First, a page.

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Conceptual Framework

Within the third Qalandiya International general thematic of ‘This Sea is Mine’ and its implied notions of ‘return’ in the Palestinian context, curator Vivien Ziherl’s ‘Before and After Origins’ exhibition programme explored ‘return’ from the Jerusalem perspective with the two-part exhibition "Before" and "After". While forced Palestinian exile of 1948 may be considered the origin of Return, the category of ‘origins’ is itself questioned throughout the exhibition, contouring the relations of modernity, colonisation, property and territorial belonging.

Works from over thirty artists and cultural heritage collections were presented across six venues in the New Gate neighbourhood of Jerusalem’s old city. The exhibition ‘Before’ at Al Ma’mal considers the power of narratives of origin, while the dispersed venues of ‘After’ stake a refusal of separation. Together these two parts reflect upon the ongoing project of the Return and its deep significance to the global condition.

BEFORE

Al Ma'mal (The Tile Factory)

The exhibition "Before" at Al Ma’mal examines the archaeological question of origins, starting with two

significant bodies of Palestinian cultural heritage that are themselves unable to return. One is a 6th

century mosaic, removed from the Naqab desert after WWI and permanently cemented into the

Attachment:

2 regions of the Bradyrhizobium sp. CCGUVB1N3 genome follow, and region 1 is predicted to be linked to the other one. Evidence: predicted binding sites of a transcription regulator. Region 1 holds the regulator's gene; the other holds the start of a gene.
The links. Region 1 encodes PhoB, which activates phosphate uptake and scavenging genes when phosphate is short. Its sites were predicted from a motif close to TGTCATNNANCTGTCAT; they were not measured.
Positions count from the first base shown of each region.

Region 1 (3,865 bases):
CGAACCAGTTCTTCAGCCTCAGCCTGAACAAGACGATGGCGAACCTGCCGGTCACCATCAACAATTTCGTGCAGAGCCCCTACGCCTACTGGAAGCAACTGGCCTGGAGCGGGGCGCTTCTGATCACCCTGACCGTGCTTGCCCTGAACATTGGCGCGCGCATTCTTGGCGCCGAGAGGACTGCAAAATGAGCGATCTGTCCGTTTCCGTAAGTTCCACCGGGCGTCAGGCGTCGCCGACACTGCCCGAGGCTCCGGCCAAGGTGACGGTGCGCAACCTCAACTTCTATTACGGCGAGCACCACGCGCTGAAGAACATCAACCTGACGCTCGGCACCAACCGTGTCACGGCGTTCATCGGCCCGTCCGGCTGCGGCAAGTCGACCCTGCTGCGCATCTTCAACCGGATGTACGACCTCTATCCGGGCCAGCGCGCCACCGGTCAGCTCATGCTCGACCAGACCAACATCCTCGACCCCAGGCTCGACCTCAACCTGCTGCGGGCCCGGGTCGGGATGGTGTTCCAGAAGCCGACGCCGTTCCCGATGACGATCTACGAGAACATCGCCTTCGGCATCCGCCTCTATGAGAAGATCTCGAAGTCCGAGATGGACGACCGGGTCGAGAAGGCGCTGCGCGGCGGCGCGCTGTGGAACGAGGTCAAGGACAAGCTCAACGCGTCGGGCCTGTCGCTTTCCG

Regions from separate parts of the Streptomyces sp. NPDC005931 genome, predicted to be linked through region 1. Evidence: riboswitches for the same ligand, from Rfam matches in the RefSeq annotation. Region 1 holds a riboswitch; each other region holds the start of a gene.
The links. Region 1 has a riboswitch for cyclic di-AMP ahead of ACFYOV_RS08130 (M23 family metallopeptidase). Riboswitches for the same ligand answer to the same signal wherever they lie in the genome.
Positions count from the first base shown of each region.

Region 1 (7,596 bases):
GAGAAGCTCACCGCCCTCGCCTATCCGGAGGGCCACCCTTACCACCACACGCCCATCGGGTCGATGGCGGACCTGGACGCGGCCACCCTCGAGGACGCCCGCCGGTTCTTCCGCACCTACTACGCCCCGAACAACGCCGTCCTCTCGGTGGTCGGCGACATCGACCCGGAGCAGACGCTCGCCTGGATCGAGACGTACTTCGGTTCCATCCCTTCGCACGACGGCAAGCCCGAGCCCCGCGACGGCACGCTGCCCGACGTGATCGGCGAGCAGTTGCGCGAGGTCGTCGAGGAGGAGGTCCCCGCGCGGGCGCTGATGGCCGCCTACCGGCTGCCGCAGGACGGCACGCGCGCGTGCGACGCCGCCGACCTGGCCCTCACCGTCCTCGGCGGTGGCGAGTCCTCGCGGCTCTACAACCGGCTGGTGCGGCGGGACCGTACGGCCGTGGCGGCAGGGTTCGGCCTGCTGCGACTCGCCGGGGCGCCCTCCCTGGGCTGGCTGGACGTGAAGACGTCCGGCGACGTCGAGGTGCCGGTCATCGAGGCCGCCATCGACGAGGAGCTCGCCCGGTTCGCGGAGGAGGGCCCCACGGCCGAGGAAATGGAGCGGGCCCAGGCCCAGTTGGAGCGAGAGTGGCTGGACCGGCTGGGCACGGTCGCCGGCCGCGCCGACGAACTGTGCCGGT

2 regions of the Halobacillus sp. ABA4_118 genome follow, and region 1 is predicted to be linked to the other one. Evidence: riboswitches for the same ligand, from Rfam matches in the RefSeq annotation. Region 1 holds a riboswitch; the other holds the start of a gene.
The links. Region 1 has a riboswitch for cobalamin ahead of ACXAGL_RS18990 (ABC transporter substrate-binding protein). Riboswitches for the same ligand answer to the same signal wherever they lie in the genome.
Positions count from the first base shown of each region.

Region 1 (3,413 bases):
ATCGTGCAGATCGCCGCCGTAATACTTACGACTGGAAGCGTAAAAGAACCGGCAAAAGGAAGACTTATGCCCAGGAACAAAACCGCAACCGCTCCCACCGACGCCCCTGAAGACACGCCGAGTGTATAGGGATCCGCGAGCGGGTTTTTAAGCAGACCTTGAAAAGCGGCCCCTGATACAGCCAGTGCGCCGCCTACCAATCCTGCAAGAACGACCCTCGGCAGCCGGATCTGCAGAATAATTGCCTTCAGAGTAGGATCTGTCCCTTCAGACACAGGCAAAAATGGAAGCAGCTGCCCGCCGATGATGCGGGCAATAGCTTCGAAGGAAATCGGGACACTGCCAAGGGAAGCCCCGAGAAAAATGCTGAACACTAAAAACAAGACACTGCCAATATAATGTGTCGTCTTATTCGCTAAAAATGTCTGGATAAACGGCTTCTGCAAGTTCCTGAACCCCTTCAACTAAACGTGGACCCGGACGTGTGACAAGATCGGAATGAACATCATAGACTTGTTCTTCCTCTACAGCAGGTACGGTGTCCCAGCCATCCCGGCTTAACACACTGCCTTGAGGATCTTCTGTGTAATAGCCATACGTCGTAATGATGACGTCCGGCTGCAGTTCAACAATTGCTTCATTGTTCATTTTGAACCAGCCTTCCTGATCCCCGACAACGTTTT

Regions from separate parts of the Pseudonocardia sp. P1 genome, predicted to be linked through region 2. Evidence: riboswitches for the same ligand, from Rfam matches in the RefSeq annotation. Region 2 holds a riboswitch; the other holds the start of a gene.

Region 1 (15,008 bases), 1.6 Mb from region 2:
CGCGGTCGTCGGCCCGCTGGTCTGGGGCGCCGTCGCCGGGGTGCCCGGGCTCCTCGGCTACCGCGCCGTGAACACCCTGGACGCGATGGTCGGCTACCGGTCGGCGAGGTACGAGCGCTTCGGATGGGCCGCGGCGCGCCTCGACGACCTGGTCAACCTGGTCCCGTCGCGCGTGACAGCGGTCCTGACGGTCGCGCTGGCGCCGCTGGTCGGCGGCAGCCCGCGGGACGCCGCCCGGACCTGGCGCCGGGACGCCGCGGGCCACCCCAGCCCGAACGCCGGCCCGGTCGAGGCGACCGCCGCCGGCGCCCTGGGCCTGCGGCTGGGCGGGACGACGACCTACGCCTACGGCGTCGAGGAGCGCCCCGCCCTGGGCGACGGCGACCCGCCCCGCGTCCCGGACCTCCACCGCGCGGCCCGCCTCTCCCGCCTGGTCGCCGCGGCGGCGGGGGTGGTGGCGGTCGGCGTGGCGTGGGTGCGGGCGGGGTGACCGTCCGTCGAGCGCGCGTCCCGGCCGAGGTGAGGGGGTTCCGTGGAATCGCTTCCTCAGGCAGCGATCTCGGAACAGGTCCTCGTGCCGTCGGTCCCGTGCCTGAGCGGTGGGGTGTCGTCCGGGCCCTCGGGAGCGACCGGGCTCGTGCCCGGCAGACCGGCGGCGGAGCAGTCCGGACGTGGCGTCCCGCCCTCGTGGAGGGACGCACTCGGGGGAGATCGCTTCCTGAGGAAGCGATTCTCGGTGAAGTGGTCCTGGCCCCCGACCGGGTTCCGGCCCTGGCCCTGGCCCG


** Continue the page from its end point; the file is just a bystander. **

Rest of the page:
Australian War Memorial, here reconsidered in the work of artist Tom Nicholson. The other is the

extensive amulets collection of physician, ethnographer and renowned late-Ottoman Jerusalemite

Tawfic Canaan, now in the care of the Birzeit University Museum.

The motif of the shell emerges among other artists’ works and archival contributions, such as

Bethlehem engraved shells from the collection of George Al Ama, conjuring the deep connection of coastal and interior lands and invoking the Qalandiya International title of ‘The Sea is Mine’.

AFTER

Al Ma’mal Rooftop

Gallery Anadiel

Shop #35

Old Commercial Press 

The exhibition ‘After’ stakes a claim for the refusal of separation, and a deeply held demand for ongoing connection; to families, to lands, to ways of life, and to priorities other than those that fuel ongoing colonialisms. In this work it reaches out also to a global scope of practice. In part this is informed in connection to the project Frontier Imaginaries which examines what it calls “settler regionalism”; a non-geographic region of settler states such as Australia, New Zealand, Israel, the United States, Canada and South Africa that are alike in their structure and connected at the government level, but whose localised social projects are separated by vast distance. One of the efforts of the project is to activate the inherent mobility and the resources of contemporary art in order to stage connections between these dispersed but deeply relevant struggles.

The Jerusalem Show VIII

Before and After Origins
6 – 31 October 2016

Curated by Vivian Ziherl

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